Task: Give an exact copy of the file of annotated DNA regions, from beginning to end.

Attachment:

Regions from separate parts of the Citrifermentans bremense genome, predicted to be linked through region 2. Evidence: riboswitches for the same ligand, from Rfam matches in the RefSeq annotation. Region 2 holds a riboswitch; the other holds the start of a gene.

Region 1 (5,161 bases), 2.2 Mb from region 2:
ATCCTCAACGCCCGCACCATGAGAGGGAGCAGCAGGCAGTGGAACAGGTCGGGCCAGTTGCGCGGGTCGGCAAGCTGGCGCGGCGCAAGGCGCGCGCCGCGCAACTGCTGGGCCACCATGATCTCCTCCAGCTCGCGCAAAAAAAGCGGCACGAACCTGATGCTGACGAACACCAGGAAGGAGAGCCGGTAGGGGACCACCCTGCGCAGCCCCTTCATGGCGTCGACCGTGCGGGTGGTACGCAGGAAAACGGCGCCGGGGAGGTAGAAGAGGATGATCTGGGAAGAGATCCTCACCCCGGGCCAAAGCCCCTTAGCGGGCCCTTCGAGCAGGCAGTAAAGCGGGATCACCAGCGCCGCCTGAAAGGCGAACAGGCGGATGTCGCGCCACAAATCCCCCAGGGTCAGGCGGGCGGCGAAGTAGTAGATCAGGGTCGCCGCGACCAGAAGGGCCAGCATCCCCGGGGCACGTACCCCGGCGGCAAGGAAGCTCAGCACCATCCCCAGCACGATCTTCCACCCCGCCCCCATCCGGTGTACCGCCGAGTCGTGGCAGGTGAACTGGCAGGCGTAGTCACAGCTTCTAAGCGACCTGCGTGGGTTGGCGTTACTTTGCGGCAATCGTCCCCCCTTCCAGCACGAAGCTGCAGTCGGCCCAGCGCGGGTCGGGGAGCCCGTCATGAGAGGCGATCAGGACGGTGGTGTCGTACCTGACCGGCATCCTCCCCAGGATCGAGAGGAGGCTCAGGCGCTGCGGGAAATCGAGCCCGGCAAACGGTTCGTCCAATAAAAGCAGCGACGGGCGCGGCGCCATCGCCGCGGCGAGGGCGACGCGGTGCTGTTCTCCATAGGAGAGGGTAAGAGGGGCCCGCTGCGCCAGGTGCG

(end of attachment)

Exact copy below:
Regions from separate parts of the Citrifermentans bremense genome, predicted to be linked through region 2. Evidence: riboswitches for the same ligand, from Rfam matches in the RefSeq annotation. Region 2 holds a riboswitch; the other holds the start of a gene.

Region 1 (5,161 bases), 2.2 Mb from region 2:
ATCCTCAACGCCCGCACCATGAGAGGGAGCAGCAGGCAGTGGAACAGGTCGGGCCAGTTGCGCGGGTCGGCAAGCTGGCGCGGCGCAAGGCGCGCGCCGCGCAACTGCTGGGCCACCATGATCTCCTCCAGCTCGCGCAAAAAAAGCGGCACGAACCTGATGCTGACGAACACCAGGAAGGAGAGCCGGTAGGGGACCACCCTGCGCAGCCCCTTCATGGCGTCGACCGTGCGGGTGGTACGCAGGAAAACGGCGCCGGGGAGGTAGAAGAGGATGATCTGGGAAGAGATCCTCACCCCGGGCCAAAGCCCCTTAGCGGGCCCTTCGAGCAGGCAGTAAAGCGGGATCACCAGCGCCGCCTGAAAGGCGAACAGGCGGATGTCGCGCCACAAATCCCCCAGGGTCAGGCGGGCGGCGAAGTAGTAGATCAGGGTCGCCGCGACCAGAAGGGCCAGCATCCCCGGGGCACGTACCCCGGCGGCAAGGAAGCTCAGCACCATCCCCAGCACGATCTTCCACCCCGCCCCCATCCGGTGTACCGCCGAGTCGTGGCAGGTGAACTGGCAGGCGTAGTCACAGCTTCTAAGCGACCTGCGTGGGTTGGCGTTACTTTGCGGCAATCGTCCCCCCTTCCAGCACGAAGCTGCAGTCGGCCCAGCGCGGGTCGGGGAGCCCGTCATGAGAGGCGATCAGGACGGTGGTGTCGTACCTGACCGGCATCCTCCCCAGGATCGAGAGGAGGCTCAGGCGCTGCGGGAAATCGAGCCCGGCAAACGGTTCGTCCAATAAAAGCAGCGACGGGCGCGGCGCCATCGCCGCGGCGAGGGCGACGCGGTGCTGTTCTCCATAGGAGAGGGTAAGAGGGGCCCGCTGCGCCAGGTGCG